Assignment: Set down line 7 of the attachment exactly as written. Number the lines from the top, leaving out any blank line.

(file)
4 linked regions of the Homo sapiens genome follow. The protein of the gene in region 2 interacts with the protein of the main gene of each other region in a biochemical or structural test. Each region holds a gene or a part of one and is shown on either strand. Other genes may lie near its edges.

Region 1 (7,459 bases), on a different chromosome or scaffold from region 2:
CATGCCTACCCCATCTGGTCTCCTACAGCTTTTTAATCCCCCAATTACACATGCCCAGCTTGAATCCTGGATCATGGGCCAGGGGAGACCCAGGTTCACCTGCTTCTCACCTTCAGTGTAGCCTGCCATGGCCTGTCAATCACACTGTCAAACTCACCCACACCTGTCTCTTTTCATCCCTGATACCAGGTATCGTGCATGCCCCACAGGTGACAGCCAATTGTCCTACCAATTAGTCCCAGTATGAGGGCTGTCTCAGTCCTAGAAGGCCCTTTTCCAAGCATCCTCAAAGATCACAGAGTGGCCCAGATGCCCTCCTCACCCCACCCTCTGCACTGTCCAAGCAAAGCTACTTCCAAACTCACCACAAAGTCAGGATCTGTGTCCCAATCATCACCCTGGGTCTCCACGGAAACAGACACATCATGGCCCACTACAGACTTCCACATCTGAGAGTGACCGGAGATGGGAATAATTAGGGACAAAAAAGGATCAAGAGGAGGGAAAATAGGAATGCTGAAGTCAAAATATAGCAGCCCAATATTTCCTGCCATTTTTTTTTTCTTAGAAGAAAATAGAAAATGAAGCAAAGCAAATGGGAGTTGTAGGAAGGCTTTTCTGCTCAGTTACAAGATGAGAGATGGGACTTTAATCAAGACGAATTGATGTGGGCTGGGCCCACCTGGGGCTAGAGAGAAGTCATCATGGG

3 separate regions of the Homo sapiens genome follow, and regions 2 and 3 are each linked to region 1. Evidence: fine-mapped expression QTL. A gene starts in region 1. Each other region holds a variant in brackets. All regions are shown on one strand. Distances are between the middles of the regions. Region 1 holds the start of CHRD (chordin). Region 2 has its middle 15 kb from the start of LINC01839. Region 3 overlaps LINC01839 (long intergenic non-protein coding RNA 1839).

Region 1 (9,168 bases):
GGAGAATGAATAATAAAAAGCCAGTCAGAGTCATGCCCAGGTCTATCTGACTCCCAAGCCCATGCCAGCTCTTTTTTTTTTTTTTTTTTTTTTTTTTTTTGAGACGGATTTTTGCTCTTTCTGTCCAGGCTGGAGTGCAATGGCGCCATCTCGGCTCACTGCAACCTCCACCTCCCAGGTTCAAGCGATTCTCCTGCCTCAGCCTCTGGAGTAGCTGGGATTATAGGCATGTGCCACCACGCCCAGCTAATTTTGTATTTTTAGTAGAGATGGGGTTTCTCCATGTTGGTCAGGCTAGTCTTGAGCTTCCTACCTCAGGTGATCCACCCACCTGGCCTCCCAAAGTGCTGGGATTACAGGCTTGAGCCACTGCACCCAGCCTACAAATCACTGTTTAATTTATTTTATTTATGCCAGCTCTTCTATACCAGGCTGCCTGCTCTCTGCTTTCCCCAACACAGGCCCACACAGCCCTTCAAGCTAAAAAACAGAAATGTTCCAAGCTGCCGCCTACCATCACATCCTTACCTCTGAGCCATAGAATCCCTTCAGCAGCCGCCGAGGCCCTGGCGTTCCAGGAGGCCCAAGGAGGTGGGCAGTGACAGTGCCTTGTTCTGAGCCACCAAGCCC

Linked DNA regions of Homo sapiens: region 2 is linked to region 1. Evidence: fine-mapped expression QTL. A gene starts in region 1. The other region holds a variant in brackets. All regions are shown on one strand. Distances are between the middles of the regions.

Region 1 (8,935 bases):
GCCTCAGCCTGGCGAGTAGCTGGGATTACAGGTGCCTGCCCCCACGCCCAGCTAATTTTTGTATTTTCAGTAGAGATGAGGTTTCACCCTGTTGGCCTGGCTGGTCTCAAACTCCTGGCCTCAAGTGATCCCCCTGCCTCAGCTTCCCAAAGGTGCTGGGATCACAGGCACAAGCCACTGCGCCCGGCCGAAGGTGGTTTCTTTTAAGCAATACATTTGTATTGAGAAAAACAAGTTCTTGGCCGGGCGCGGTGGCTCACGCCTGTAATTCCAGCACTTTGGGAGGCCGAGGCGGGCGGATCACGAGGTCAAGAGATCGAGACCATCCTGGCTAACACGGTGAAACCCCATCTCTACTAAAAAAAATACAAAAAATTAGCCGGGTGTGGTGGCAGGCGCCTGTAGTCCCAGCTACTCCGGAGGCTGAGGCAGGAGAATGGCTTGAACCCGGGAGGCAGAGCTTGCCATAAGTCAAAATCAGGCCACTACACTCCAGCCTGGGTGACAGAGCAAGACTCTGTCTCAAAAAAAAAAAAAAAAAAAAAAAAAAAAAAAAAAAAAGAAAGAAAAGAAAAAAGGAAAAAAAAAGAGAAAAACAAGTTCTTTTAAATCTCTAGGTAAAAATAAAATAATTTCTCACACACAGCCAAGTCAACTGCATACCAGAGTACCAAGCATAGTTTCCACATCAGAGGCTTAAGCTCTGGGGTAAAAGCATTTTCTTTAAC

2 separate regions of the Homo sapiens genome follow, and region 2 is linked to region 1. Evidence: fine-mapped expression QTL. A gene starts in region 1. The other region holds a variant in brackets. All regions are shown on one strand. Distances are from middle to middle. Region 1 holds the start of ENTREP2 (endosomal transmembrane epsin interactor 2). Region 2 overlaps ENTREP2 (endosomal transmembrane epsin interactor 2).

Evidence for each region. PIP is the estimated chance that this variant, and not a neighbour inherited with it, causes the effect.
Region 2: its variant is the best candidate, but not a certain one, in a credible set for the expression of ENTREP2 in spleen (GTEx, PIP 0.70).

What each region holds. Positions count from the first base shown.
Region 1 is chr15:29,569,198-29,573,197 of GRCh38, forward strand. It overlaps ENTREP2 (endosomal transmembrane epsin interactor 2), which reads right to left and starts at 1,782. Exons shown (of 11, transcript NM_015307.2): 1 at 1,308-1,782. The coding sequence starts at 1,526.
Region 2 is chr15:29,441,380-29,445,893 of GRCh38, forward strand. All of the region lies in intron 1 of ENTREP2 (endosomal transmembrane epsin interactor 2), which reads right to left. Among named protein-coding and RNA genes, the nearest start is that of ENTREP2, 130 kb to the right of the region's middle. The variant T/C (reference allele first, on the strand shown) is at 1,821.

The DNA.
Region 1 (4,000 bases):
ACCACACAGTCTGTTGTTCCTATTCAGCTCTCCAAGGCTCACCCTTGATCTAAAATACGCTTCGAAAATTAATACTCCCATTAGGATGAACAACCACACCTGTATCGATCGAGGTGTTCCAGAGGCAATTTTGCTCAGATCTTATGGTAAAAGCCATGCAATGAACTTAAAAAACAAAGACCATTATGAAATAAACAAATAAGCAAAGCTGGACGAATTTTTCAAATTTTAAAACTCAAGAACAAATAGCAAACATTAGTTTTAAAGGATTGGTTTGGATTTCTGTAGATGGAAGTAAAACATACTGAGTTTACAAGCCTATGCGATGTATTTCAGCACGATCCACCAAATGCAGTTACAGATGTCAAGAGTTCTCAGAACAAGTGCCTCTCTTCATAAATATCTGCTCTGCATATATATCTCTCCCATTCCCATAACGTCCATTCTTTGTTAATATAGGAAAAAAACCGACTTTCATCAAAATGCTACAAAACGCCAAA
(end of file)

Linked DNA regions of Homo sapiens: region 2 is linked to region 1. Evidence: fine-mapped expression QTL. A gene starts in region 1. The other region holds a variant in brackets. All regions are shown on one strand. Distances are between the middles of the regions.